Ticket resellers often charge well above face value, and Mumford & Sons and Elton John are speaking out against the practice. As Billboard reports, Mumford & Sons shared a post entitled “To all our Fans Around the World: Help Us to Stop the Ticket Touts,” which urges fans to join them in the fight.
“Many tickets on secondary sites are being sold by touts who are simply in the business of ripping off the fan by charging an extortionate amount for sold out shows,” the British group wrote, adding that the resellers are “very sophisticated” and use deceptive practices such as breaking software codes, multiple identities and pose as individuals rather than businesses when reselling the tickets. “We want fans of the band to be able to get into our shows for the right price, to feel that they’ve got value for money,” they continued, adding that the inflated resale ticket prices “hurts our fans and it’s a problem for all artists.”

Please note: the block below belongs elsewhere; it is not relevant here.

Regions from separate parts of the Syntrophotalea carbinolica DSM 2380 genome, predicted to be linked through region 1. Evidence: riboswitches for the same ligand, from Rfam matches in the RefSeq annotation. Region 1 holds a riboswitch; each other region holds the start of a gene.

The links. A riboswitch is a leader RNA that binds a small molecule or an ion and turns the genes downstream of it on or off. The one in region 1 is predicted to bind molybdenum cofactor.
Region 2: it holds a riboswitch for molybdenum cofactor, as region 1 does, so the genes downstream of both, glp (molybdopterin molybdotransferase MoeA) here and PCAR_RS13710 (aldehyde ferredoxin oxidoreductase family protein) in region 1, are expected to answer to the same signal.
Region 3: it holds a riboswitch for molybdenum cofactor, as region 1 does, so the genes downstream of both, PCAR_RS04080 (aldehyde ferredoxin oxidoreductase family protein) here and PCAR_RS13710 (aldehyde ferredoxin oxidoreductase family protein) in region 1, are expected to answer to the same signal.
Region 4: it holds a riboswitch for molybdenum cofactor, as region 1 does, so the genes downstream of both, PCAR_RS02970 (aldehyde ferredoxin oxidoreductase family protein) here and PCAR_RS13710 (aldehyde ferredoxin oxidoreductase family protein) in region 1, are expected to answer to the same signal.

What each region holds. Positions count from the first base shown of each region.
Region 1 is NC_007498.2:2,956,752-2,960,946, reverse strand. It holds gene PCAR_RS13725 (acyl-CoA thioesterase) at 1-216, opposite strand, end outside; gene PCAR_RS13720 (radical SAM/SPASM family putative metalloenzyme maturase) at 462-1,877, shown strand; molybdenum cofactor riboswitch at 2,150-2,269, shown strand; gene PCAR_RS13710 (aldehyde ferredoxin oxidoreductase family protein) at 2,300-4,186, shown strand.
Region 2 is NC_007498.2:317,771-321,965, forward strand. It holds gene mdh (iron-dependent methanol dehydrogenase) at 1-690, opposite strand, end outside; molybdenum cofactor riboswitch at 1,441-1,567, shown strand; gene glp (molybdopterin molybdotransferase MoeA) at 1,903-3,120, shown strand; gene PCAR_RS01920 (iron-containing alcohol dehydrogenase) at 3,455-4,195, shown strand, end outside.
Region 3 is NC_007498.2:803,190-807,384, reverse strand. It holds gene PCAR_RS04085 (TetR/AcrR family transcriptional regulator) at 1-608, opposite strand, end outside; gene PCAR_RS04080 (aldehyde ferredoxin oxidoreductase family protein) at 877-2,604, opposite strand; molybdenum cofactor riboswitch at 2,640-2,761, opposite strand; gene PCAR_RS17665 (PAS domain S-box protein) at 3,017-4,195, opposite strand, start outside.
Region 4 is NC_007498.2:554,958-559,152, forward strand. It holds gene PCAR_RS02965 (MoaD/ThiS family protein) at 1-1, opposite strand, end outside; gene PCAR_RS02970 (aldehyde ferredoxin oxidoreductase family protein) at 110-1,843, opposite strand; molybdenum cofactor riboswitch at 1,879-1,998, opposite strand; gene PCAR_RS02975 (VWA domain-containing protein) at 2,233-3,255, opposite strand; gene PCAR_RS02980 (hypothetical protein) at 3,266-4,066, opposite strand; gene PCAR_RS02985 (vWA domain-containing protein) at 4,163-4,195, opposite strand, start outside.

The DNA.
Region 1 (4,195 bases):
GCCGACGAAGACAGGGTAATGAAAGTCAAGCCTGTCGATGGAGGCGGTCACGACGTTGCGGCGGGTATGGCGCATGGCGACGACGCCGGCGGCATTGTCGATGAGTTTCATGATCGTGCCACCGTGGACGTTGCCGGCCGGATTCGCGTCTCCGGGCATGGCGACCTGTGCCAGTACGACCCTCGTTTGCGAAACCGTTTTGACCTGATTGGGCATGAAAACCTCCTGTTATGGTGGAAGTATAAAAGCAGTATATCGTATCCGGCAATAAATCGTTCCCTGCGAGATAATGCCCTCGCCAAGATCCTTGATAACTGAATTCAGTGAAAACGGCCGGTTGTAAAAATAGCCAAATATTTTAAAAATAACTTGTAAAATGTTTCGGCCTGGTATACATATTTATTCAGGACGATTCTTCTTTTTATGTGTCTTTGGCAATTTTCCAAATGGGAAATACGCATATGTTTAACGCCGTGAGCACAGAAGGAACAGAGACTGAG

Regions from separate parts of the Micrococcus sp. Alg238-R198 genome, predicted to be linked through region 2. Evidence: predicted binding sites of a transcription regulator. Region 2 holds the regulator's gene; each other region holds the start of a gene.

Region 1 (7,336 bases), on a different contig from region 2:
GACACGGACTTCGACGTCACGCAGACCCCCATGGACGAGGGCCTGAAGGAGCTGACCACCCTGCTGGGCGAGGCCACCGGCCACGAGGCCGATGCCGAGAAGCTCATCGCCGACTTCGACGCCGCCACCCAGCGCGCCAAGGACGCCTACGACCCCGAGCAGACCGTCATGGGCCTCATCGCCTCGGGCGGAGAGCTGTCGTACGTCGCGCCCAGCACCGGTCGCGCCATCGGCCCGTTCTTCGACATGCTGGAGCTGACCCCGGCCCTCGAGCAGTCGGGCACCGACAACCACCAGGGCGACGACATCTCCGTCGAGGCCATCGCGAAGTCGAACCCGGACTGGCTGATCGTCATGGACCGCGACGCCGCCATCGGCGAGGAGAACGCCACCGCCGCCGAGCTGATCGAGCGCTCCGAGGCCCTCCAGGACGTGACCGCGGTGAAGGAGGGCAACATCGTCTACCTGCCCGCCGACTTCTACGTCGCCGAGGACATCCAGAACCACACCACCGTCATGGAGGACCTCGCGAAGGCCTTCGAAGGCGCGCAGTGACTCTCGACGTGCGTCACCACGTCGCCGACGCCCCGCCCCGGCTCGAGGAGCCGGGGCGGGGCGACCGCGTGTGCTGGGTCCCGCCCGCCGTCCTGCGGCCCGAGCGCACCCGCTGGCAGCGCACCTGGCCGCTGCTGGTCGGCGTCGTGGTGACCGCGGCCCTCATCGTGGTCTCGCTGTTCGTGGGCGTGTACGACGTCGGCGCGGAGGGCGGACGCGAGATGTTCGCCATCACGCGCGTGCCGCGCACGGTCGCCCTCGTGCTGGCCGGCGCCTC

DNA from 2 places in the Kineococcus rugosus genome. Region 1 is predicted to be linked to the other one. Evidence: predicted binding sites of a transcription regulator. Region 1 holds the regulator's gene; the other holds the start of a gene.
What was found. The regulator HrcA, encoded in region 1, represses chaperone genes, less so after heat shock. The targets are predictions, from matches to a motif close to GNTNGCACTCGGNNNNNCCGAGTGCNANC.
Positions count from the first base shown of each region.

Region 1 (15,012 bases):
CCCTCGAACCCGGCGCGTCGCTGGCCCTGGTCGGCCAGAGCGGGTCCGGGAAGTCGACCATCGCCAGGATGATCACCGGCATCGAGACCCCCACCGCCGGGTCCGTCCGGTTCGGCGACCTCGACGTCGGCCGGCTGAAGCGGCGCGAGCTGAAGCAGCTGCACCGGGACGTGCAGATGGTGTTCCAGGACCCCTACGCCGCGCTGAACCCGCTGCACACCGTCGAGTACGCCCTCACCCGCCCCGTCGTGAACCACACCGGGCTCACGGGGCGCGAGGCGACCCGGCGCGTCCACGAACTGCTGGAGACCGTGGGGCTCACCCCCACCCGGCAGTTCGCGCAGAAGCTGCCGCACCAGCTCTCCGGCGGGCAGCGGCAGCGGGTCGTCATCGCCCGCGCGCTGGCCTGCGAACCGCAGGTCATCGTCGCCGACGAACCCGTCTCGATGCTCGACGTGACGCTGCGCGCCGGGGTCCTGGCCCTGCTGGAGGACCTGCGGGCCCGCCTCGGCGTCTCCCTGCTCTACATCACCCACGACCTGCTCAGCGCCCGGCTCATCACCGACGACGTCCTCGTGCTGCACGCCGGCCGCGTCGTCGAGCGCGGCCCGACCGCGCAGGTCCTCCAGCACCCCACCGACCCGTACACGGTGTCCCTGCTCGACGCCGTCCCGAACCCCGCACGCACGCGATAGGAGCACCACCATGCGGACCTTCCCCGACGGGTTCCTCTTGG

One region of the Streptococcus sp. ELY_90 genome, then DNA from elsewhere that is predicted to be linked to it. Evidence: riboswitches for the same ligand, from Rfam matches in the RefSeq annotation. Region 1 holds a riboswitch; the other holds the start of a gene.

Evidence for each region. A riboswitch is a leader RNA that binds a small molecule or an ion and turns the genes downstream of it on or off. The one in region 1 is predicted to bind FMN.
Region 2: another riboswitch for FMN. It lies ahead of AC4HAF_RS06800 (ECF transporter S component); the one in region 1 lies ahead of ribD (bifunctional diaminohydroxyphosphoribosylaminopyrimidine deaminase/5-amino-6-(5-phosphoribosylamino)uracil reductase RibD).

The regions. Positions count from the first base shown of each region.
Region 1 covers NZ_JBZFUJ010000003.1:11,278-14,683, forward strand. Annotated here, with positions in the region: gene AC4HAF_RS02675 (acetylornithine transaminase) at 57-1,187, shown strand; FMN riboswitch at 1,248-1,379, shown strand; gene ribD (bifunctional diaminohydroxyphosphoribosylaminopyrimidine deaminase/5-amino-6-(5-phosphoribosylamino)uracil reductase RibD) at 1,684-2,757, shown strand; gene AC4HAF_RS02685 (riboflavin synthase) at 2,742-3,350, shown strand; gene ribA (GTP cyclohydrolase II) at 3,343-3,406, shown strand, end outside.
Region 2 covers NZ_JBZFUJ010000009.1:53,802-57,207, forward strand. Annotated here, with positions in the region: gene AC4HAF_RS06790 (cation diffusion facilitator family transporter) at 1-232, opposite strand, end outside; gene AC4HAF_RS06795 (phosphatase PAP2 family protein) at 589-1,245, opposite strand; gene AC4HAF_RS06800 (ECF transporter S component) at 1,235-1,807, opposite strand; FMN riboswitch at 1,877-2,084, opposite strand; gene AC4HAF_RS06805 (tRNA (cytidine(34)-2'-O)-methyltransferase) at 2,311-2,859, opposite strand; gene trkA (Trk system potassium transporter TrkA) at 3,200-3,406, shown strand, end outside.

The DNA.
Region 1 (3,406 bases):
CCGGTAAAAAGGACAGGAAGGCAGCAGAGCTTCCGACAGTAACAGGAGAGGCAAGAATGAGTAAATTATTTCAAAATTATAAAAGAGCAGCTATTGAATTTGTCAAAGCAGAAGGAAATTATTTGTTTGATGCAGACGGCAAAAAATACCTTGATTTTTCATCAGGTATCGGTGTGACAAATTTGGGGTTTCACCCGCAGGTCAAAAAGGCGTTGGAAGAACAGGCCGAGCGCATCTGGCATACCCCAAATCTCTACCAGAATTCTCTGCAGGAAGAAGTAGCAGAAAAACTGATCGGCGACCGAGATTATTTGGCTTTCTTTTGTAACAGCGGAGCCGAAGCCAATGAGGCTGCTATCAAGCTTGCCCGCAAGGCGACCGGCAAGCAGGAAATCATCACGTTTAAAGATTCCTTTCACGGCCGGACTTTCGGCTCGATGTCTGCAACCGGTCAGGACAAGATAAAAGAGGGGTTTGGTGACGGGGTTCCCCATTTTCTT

The group estimated that around 6,000 tickets from their tour were available via secondary ticket platforms, and while they acknowledged fans may sometimes need to resell their tickets, they suggested using face-value-only sites.
Mumford & Sons wrote that they’ve employed several different ways to combat secondary ticketing, including holding ticket lotteries and canceling orders that looked dodgy, but they maintained it’s not enough. “We need your help to win this battle. We urge you again to use face-value only secondary ticketing sites either to sell or buy tickets.”
Elton John also addressed the issue during a BBC interview on Wednesday. “I think it’s extortionate and I think it’s disgraceful,” he said. “The fact that they’re willing to pay that [amount] is fantastic, but I just think I’d rather they save their money and not come.”
In 2013, Ticketmaster joined the secondary ticketing market with its TM+ resale program, which artists can participate in, but not everyone is opting in. “Tom Waits doesn’t believe that the wealthiest people should get the best seats. He believes that the people that want to see the show the most should be able to get the best seats,” Stuart Ross, tour director for the singer-songwriter, told Rolling Stone. “We don’t want to take all of a person’s disposable income just to go to one show. If we do, we’re harming the industry.”